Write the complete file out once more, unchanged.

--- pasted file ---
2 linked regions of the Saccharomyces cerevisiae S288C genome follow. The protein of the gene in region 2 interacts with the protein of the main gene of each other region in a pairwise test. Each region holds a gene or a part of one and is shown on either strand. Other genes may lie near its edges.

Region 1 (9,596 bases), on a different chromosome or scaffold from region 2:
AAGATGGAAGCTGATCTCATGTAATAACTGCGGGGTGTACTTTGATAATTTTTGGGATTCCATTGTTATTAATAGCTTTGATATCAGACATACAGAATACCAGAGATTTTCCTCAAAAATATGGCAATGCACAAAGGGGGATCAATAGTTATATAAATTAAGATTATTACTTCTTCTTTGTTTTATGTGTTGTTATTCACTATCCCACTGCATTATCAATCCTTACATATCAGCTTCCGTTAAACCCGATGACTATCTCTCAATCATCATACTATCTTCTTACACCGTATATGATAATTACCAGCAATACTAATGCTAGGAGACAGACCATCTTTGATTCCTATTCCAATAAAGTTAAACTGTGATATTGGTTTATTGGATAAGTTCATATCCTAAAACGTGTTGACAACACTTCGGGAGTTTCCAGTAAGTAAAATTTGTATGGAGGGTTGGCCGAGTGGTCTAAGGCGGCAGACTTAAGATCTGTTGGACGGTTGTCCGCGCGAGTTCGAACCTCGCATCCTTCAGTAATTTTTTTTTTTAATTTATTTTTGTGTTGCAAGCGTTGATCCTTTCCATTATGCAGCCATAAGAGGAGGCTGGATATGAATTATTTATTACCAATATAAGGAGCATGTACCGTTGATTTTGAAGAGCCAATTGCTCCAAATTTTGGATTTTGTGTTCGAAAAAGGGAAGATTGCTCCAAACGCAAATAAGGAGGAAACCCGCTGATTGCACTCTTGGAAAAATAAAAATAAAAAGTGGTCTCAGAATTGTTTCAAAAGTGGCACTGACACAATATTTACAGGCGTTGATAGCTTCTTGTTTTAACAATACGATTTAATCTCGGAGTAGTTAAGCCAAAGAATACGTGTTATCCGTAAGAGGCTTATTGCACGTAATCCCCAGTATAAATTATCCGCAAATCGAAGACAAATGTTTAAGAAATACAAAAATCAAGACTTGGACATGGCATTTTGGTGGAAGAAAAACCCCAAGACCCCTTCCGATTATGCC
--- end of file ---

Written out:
2 linked regions of the Saccharomyces cerevisiae S288C genome follow. The protein of the gene in region 2 interacts with the protein of the main gene of each other region in a pairwise test. Each region holds a gene or a part of one and is shown on either strand. Other genes may lie near its edges.

Region 1 (9,596 bases), on a different chromosome or scaffold from region 2:
AAGATGGAAGCTGATCTCATGTAATAACTGCGGGGTGTACTTTGATAATTTTTGGGATTCCATTGTTATTAATAGCTTTGATATCAGACATACAGAATACCAGAGATTTTCCTCAAAAATATGGCAATGCACAAAGGGGGATCAATAGTTATATAAATTAAGATTATTACTTCTTCTTTGTTTTATGTGTTGTTATTCACTATCCCACTGCATTATCAATCCTTACATATCAGCTTCCGTTAAACCCGATGACTATCTCTCAATCATCATACTATCTTCTTACACCGTATATGATAATTACCAGCAATACTAATGCTAGGAGACAGACCATCTTTGATTCCTATTCCAATAAAGTTAAACTGTGATATTGGTTTATTGGATAAGTTCATATCCTAAAACGTGTTGACAACACTTCGGGAGTTTCCAGTAAGTAAAATTTGTATGGAGGGTTGGCCGAGTGGTCTAAGGCGGCAGACTTAAGATCTGTTGGACGGTTGTCCGCGCGAGTTCGAACCTCGCATCCTTCAGTAATTTTTTTTTTTAATTTATTTTTGTGTTGCAAGCGTTGATCCTTTCCATTATGCAGCCATAAGAGGAGGCTGGATATGAATTATTTATTACCAATATAAGGAGCATGTACCGTTGATTTTGAAGAGCCAATTGCTCCAAATTTTGGATTTTGTGTTCGAAAAAGGGAAGATTGCTCCAAACGCAAATAAGGAGGAAACCCGCTGATTGCACTCTTGGAAAAATAAAAATAAAAAGTGGTCTCAGAATTGTTTCAAAAGTGGCACTGACACAATATTTACAGGCGTTGATAGCTTCTTGTTTTAACAATACGATTTAATCTCGGAGTAGTTAAGCCAAAGAATACGTGTTATCCGTAAGAGGCTTATTGCACGTAATCCCCAGTATAAATTATCCGCAAATCGAAGACAAATGTTTAAGAAATACAAAAATCAAGACTTGGACATGGCATTTTGGTGGAAGAAAAACCCCAAGACCCCTTCCGATTATGCC